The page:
Turning over an old leaf - Crawford Art Gallery statues to make 'Fig Reveal' in Cork

A somewhat unusual conservation project is about to begin in Cork - taking a peek under some fig leaves hiding the modesty of six 200-year-old sculptures of males.

Turning over an old leaf - Crawford Art Gallery statues to make 'Fig Reveal' in Cork

A somewhat unusual conservation project is about to begin in Cork - taking a peek under some fig leaves hiding the modesty of six 200-year-old sculptures of males.

Over the course of two weeks, as part of Cork Midsummer Festival, sculpture conservator, Eoghan Daltun, will remove the fig-leaves from six male figures from Crawford Art Gallery’s historic collection of Canova Casts.

The 200-year-old casts have a rich history. Born out of the defeat of Napoleon at Waterloo, they were a gift to the Prince Regent (later King George IV) who, in turn, regifted them to the people of Cork.

The six plaster casts to receive conservation treatment are Adonis, Apollo Belvedere, Laocoon and His Sons, and the Belvedere Torso. It is thought these fig leaves were added following the arrival of the Canova Casts in 1818 and the conservation work will solve the mystery of what lies beneath them.

Now that the much-loved sculpture gallery in which the works are displayed has been redecorated, it is the turn of the casts to receive the next phase in their conservation work from an expert conservator.

Fig leaves have often been used to conceal nudity in art - a direct reference to Adam and Eve’s use of them to cover their modesty following their expulsion from paradise. After the ‘fig reveal’, the plaster leaves will be retained and placed on display as archival objects in their own right.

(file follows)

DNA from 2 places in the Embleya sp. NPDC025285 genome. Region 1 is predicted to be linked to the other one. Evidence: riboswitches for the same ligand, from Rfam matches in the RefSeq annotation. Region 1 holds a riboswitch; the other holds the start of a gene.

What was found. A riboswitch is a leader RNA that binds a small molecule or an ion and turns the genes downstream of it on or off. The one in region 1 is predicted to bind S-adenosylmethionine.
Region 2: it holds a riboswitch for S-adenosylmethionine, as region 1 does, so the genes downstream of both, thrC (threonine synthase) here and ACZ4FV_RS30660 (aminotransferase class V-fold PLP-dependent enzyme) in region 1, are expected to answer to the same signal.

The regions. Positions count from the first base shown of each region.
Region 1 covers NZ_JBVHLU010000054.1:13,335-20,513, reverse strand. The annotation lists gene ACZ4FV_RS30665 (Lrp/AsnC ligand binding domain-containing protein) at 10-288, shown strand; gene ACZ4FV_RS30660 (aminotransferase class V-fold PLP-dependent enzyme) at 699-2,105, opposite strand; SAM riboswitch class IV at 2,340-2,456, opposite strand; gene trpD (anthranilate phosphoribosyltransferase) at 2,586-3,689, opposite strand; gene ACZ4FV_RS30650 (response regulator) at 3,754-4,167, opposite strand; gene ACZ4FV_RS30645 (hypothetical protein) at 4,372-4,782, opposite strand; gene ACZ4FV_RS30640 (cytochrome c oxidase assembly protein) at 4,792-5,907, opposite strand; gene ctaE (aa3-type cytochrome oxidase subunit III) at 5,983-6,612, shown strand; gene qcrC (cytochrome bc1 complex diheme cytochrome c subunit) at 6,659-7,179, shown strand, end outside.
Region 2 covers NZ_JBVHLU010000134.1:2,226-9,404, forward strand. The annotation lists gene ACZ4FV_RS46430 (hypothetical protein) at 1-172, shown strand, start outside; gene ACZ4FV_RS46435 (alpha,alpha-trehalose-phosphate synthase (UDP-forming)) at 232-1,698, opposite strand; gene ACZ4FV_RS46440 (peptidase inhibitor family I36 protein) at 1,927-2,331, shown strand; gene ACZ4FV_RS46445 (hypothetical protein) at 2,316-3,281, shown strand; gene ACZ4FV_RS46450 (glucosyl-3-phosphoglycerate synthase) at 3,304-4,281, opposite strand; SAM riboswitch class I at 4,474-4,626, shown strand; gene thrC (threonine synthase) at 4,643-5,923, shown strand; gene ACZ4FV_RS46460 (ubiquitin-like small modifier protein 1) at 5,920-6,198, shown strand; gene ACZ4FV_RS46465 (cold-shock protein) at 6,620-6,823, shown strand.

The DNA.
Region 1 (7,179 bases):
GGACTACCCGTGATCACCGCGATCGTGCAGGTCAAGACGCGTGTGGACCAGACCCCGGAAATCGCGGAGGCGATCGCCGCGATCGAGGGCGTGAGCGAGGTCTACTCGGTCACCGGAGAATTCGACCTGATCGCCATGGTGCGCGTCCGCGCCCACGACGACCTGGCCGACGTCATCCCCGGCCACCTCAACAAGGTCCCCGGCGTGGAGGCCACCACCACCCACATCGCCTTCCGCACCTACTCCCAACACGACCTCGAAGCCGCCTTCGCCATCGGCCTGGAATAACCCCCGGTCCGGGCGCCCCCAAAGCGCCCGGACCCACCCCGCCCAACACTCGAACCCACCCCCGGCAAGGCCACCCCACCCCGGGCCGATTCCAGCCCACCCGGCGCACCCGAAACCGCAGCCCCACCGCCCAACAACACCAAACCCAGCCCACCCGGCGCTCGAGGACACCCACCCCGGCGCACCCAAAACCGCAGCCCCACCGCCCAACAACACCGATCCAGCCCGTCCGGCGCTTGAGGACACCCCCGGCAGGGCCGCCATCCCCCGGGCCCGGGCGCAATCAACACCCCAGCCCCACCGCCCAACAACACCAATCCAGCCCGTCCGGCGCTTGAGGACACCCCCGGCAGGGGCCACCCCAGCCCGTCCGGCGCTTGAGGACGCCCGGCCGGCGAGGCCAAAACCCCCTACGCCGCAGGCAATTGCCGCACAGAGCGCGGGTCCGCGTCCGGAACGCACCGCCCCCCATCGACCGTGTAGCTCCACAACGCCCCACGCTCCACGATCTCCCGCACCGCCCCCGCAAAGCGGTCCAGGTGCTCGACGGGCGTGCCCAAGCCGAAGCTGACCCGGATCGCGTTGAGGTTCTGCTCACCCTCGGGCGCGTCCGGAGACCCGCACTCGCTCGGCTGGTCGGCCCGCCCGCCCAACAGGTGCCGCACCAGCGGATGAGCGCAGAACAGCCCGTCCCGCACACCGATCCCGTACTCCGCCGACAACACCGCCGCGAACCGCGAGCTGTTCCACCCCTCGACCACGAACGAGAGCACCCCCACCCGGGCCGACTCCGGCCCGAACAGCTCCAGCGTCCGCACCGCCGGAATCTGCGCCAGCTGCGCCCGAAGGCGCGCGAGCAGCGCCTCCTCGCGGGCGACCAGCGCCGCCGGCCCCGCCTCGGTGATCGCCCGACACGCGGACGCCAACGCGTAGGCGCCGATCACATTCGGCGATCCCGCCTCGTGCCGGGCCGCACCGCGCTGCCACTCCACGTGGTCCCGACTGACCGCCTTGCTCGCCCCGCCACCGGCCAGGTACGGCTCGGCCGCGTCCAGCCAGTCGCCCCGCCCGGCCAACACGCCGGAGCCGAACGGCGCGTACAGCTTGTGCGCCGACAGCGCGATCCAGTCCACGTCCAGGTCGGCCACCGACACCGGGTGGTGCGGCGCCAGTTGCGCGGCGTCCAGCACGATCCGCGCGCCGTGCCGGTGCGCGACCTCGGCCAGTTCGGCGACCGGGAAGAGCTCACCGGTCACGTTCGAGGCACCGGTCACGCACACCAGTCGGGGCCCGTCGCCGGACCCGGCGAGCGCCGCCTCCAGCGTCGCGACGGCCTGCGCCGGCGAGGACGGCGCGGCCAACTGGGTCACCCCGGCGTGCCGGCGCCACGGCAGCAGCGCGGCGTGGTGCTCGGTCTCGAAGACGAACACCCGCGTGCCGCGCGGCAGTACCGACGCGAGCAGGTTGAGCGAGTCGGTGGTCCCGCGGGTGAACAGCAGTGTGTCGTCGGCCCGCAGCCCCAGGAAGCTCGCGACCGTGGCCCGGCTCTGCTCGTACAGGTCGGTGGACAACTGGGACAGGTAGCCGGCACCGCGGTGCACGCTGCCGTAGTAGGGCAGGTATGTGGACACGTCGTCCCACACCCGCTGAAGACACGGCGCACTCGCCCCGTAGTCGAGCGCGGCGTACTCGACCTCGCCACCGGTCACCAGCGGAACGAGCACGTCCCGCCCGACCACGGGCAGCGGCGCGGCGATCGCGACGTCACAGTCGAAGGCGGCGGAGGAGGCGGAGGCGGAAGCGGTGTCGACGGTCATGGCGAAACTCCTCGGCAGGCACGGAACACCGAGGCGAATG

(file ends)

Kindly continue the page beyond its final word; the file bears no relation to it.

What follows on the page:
The question of whether or not the casts require some sensitive remodelling to restore them to reflect the marble originals in the Vatican Museums is one that has gallery staff on tenterhooks. And the public can witness the important conservation work as it happens.

The Canova Casts were made under the supervision of renowned neo-classical Italian sculptor, Antonio Di Canova, and were originally made up of 219 whole figures, torsos, busts, reliefs and fragments.

Visitors can drop in and watch the conservation work live in the sculpture gallery weekdays from 17 - 21 and 24 - 28 June 2019, and follow the Gallery on Twitter, Facebook and Instagram for live updates of The Fig Reveal.

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